Architecture grad student looks to rebuild New Orleans with Apparatus X

UNIVERSITY PARK, Pa. -- Aaron Wertman wants to save the world and plans to save it with Apparatus X, his thesis project for his master of architecture degree at Penn State. Apparatus X is a recreational vehicle fitted with a solar power system, and water collection and purification system that makes it self-sustaining and independent from the grid when necessary. Wertman is in the process of converting it into a rolling workshop, tool trailer, design studio and a micro-living unit with the potential to serve as a first-response vehicle for natural disasters and to help rebuild communities in need of relief.

Wertman plans to take Apparatus X to New Orleans in August after he completes his degree. The Lower Ninth Ward Village, a nonprofit community center, will host Wertman and set up Apparatus X on its site to create a workshop area for repurposing and collecting materials, generating profit and creating work that can be installed into people’s homes. Wertman will provide design support, teach people to use the necessary tools and offer professional services to create architectural pieces through community engagement. The makers of the pieces would then be able to purchase the components that they have made for less than they could purchase something new.

"It’s sweat equity," said Wertman. "The work we put into repurposing materials lowers the cost. It is a self-motivating process and learning experience."

New Orleans is an ideal location for Apparatus X because the humid subtropical climate allows for work year-round and could eventually support a greenhouse system for purifying and treating wastewater. Wertman also emphasizes that although it has been almost nine years since Hurricane Katrina hit, New Orleans still needs support.

"New Orleans is an extreme case of displacement and a lack of response to a major issue, said Wertman. "It’s the biggest federal aid financial investment in U.S. history, and yet the most affected communities have not rebuilt despite their desire to do so. New Orleans has also been the city with the largest population growth of late. Some of those are people returning, but some of it is new growth.

"Many people question the decision to rebuild in an area of flood threat, but there are two things that they don’t understand: 1) the Lower Ninth Ward is one of the higher elevations in New Orleans, and it flooded due to the levee failure, and 2) land ownership in the Lower Ninth Ward is over 80 percent and people want to return to their homes. Wouldn’t you?"

Wertman has not been alone in his endeavors. An engineering capstone team of four students, an engineering student group called Engineers for a Sustainable World, and a group of architecture, landscape architecture and engineering students who are participating in an independent study course are helping to design and build Apparatus X. As part of this project, Wertman had to learn to teach.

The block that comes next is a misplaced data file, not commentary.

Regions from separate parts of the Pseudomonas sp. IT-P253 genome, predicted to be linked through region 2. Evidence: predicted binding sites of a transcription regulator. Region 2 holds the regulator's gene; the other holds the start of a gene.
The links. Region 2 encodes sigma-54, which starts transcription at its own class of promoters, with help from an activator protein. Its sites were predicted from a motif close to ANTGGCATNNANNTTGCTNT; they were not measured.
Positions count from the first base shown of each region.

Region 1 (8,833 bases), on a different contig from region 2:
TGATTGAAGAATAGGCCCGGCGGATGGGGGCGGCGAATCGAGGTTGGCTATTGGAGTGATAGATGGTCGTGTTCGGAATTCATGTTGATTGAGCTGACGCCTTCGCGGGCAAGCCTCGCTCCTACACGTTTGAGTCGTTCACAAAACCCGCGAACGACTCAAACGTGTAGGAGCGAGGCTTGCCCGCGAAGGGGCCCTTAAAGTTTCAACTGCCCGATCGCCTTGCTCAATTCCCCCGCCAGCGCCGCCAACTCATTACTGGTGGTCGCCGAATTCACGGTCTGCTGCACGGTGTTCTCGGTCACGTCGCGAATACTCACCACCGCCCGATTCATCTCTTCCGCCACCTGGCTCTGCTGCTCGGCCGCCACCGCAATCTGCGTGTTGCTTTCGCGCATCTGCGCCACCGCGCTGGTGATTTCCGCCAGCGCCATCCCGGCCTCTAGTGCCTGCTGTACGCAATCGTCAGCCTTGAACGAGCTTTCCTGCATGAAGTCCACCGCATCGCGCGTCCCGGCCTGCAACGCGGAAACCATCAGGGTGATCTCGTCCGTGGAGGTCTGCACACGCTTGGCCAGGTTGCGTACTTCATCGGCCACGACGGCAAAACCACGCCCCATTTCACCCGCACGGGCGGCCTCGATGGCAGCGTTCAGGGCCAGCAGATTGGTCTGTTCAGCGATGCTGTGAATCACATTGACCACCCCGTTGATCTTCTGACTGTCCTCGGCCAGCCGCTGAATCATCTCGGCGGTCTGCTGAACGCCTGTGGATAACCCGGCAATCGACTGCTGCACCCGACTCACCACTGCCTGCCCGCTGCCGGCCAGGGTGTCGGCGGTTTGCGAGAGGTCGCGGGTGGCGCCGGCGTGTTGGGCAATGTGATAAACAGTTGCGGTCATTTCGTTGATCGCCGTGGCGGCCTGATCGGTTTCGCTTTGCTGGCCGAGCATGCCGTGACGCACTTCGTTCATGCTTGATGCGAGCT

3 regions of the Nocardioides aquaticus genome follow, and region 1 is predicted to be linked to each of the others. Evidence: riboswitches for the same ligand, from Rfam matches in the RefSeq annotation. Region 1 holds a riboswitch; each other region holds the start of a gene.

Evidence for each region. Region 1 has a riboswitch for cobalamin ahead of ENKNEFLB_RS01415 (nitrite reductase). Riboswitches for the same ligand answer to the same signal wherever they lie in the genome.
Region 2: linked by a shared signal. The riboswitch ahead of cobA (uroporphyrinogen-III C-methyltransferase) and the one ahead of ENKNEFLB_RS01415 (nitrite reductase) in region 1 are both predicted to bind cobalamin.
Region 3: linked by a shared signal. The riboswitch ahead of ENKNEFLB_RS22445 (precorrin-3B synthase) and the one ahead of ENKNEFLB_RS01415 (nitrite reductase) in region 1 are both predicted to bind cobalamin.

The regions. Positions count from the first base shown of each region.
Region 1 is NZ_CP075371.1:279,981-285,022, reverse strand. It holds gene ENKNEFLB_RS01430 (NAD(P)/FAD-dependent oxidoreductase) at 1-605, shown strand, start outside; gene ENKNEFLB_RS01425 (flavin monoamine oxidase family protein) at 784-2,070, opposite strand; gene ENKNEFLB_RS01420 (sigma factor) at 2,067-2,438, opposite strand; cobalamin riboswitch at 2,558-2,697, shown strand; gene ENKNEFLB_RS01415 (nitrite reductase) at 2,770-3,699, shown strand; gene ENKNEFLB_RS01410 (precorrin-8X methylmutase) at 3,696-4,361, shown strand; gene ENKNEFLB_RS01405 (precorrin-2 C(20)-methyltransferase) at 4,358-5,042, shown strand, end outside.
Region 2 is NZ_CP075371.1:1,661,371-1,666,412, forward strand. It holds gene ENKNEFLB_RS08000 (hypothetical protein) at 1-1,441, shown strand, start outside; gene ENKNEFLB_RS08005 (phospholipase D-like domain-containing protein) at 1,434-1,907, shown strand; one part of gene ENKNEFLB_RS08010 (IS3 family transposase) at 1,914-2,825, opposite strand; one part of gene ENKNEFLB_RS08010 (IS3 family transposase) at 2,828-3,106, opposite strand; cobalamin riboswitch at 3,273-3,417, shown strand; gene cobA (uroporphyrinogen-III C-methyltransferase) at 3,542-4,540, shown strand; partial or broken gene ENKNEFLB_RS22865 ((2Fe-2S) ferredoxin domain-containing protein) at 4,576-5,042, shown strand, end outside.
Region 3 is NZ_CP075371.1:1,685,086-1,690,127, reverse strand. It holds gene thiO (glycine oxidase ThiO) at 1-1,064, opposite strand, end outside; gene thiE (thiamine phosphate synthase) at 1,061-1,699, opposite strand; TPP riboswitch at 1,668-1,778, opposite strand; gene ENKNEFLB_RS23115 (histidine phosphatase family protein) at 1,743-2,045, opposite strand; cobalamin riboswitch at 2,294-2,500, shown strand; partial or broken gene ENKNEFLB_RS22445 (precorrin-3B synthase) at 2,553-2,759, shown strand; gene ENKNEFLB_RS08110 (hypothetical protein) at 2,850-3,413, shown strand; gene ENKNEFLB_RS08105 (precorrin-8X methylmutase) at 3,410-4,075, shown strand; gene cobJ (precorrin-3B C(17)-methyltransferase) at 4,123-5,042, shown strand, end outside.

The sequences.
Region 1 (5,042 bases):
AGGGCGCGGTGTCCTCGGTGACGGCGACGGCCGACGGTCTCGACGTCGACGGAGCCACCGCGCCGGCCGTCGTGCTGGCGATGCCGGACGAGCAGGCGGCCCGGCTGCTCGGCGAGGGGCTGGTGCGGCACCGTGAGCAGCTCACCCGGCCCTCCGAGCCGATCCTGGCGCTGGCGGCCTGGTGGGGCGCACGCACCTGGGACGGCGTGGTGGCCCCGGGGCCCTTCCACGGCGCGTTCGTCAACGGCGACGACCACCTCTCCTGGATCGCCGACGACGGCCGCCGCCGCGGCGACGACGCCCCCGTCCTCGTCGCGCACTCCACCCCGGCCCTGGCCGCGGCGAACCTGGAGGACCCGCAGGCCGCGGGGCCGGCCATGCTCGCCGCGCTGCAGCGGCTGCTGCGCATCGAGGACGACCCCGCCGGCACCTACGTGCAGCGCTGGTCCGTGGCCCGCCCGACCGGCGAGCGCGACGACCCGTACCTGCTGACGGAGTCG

"It's about finding that balance between telling someone what to do and having them figure it out for themselves, while supplying them with the tools to do so," he said.

Although Wertman has been building since high school, he worked in the woodshop over the summer and last semester as the student facilities manager learning to use all of the tools that he would be teaching people to use as part of this project. He also managed a $14,000 budget in that position and a $20,000 budget as the American Institute of Architecture Students chair for the Quad Conference, both good experiences for envisioning the budget for Apparatus X.

The trailer's highly visible location outside of the Stuckeman Family Building on campus has generated interest among passers-by, faculty and students. People stop to ask questions or to watch him working on it on weekends. His goal is to increase interest and engagement with the project, expanding his media presence to Facebook, Twitter, a website and a Kickstarter campaign.

Wertman hopes to keep Apparatus X connected to Penn State after his project is completed. He would like Apparatus X to foster a student outreach component for Penn State students who want to participate in short-term service over spring break or during the summer. As a "trouble-shooter" for various construction projects on church mission trips, Wertman is quite familiar with this service-learning scenario. He compares Apparatus X to other service-oriented opportunities such as Habitat for Humanity, aimed at young college students who want to make a difference.

"(As college students) we can’t always be philanthropic in terms of money, but we can do it in terms of service," Wertman explained. "But we don’t want to just build for people; we want to build with people to educate and empower through building."

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Last Updated March 21, 2014